• support to attach the bat box to the tree
  • roofing shingle attached with roofing nails (optional)
  • measuring tape
  • paint brush or roller
  • table saw (or ask the hardware store to cut the wood for you)
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Second step: cut your wood.

You can make your bat house any size, but make sure it is at least 20″ tall and 14″ wide. The larger your bat house is and the more chambers it has, the more bats will be able to roost. Having extra space can help bats raise more young.

Table saw ready to cut wood.

You will need to cut:

  • a roofTable saw cutting wood
  • two side pieces with angle for the roof
  • a front panel made of two separate pieces (a taller top piece and a shorter bottom piece with a 1/2″ ventilation gap)
  • bat roosting chamber(s) (at least one, but the more the better)
  • Back panel of the bat house (this should be the longest piece, as it should have enough room for a 4″ to 6″ landing platform for the bats. This allows the bats to swoop down to the landing and climb into their homes more easily)
  • wooden strips to place between each panel of the bat house

Wood strips should be at least 3/4″ to 1″ thick to provide adequate space for bats to sleep. Little brown bats need 3/4″ and big brown bats need 1″ of space.

Pieces of wood for the bat house.

Here are the measurements of the bat house we built:

  • ceiling: 26 1/2″ x 8″
  • top front piece: 24″ x 18″
  • bottom of front piece: 24″ x 6″
  • space between top and bottom of front piece: 1/2″
  • back: 24″ x 32″
  • Landing pad: 24″ x 5″
  • break chambers: 24″ x 24″
  • wood strips to separate chambers: 2″ x 24″ (must be at least 3/4″ to 1″ thick)
  • side pieces: 4 1/2″ x 27 1/2″ with a 30 degree angle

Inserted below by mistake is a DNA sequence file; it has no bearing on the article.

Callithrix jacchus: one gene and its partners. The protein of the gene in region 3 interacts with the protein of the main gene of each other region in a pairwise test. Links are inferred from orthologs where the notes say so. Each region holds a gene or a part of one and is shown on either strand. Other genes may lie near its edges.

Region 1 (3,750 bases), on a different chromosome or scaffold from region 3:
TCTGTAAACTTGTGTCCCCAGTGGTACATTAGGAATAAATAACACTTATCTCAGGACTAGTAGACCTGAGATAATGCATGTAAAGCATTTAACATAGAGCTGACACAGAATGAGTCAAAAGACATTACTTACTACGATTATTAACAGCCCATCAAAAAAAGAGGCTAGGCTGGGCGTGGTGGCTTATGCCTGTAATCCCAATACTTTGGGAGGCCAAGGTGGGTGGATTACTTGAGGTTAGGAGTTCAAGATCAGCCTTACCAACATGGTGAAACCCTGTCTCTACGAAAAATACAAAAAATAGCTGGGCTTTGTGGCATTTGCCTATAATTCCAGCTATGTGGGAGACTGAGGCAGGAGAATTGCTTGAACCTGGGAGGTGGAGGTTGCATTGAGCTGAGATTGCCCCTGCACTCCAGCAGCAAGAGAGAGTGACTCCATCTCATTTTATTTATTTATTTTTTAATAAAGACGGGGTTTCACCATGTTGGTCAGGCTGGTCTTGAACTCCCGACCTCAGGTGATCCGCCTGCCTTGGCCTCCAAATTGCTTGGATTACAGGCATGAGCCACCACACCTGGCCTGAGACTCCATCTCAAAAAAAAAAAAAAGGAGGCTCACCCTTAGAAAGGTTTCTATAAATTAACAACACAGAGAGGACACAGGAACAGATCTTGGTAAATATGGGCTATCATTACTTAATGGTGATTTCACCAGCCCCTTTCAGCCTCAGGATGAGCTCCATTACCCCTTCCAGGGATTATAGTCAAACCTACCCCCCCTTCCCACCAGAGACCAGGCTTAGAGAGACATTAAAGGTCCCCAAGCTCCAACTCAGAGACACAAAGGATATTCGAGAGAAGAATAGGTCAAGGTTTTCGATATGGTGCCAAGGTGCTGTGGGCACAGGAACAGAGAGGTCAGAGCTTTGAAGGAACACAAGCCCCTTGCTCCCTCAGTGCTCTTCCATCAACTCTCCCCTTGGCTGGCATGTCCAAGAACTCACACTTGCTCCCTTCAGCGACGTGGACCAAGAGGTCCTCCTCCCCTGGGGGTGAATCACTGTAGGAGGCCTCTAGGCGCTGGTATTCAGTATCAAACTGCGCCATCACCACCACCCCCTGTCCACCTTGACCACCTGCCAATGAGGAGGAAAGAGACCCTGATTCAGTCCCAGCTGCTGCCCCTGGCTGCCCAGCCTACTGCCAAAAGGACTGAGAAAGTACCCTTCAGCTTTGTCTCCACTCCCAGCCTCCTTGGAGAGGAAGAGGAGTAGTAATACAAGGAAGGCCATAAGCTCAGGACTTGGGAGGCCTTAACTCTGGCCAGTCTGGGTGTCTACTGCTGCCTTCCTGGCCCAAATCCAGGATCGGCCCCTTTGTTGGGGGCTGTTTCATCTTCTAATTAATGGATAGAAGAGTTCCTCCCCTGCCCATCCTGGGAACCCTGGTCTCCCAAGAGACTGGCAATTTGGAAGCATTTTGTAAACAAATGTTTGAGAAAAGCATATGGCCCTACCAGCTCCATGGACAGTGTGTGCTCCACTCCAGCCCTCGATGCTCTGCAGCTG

Step three: Cut notches in the plywood on the back of the bat house and roosting chambers.

Collage of wooden photos with notches.

This can be done using a table saw, circular saw, paint scraper, knife, or chisel. The notches can be 1/32″ to 1/16″ deep and be sure to leave a 1/2″ gap between the notches.

We use a table saw to cut the notches by lowering it just enough so that it cuts grooves in the wood without cutting it all the way through.

The notches mimic tree bark and allow bats to grip and move around your home properly.

You can also use plastic mesh for the landing chambers, but it will not be as durable as wooden notches and you may need to replace it annually.

Step four: Drill holes in the bat house chambers.

Drill with piece of wood for bat box

Use a hole saw as a drill. Holes should be at least 1.5″ in diameter. Drill holes only in the chamber parts and not in the front or rear walls.

Place holes near the top of the chamber walls. This will help keep the bats warmer during cold weather.

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These holes will provide a way for bats to travel from chamber to chamber within your home.